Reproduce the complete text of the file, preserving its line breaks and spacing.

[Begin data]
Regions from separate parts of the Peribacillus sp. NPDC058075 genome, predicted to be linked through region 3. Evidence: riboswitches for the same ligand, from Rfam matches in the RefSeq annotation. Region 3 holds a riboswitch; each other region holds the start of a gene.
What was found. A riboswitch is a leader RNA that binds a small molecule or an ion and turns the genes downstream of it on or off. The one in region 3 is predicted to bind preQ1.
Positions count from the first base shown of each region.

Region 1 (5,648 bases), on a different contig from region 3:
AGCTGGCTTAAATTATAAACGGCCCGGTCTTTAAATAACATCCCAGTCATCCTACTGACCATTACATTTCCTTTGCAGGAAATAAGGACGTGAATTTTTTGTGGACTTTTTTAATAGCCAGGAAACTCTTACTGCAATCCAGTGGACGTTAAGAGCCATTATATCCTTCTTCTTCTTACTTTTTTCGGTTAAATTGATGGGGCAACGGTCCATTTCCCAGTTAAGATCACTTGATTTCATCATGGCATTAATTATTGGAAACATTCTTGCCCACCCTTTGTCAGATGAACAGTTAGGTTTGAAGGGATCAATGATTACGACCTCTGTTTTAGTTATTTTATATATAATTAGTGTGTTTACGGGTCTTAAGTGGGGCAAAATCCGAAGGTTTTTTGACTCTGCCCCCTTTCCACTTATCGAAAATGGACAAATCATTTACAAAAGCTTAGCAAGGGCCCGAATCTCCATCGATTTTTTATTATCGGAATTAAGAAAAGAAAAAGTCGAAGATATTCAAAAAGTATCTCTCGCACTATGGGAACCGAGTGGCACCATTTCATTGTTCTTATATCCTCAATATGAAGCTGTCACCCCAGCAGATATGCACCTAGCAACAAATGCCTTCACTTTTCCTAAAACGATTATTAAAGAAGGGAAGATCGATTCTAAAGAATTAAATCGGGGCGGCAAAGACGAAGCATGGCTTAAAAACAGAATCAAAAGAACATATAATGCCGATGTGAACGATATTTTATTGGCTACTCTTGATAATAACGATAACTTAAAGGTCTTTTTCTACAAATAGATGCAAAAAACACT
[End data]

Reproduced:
Regions from separate parts of the Peribacillus sp. NPDC058075 genome, predicted to be linked through region 3. Evidence: riboswitches for the same ligand, from Rfam matches in the RefSeq annotation. Region 3 holds a riboswitch; each other region holds the start of a gene.
What was found. A riboswitch is a leader RNA that binds a small molecule or an ion and turns the genes downstream of it on or off. The one in region 3 is predicted to bind preQ1.
Positions count from the first base shown of each region.

Region 1 (5,648 bases), on a different contig from region 3:
AGCTGGCTTAAATTATAAACGGCCCGGTCTTTAAATAACATCCCAGTCATCCTACTGACCATTACATTTCCTTTGCAGGAAATAAGGACGTGAATTTTTTGTGGACTTTTTTAATAGCCAGGAAACTCTTACTGCAATCCAGTGGACGTTAAGAGCCATTATATCCTTCTTCTTCTTACTTTTTTCGGTTAAATTGATGGGGCAACGGTCCATTTCCCAGTTAAGATCACTTGATTTCATCATGGCATTAATTATTGGAAACATTCTTGCCCACCCTTTGTCAGATGAACAGTTAGGTTTGAAGGGATCAATGATTACGACCTCTGTTTTAGTTATTTTATATATAATTAGTGTGTTTACGGGTCTTAAGTGGGGCAAAATCCGAAGGTTTTTTGACTCTGCCCCCTTTCCACTTATCGAAAATGGACAAATCATTTACAAAAGCTTAGCAAGGGCCCGAATCTCCATCGATTTTTTATTATCGGAATTAAGAAAAGAAAAAGTCGAAGATATTCAAAAAGTATCTCTCGCACTATGGGAACCGAGTGGCACCATTTCATTGTTCTTATATCCTCAATATGAAGCTGTCACCCCAGCAGATATGCACCTAGCAACAAATGCCTTCACTTTTCCTAAAACGATTATTAAAGAAGGGAAGATCGATTCTAAAGAATTAAATCGGGGCGGCAAAGACGAAGCATGGCTTAAAAACAGAATCAAAAGAACATATAATGCCGATGTGAACGATATTTTATTGGCTACTCTTGATAATAACGATAACTTAAAGGTCTTTTTCTACAAATAGATGCAAAAAACACT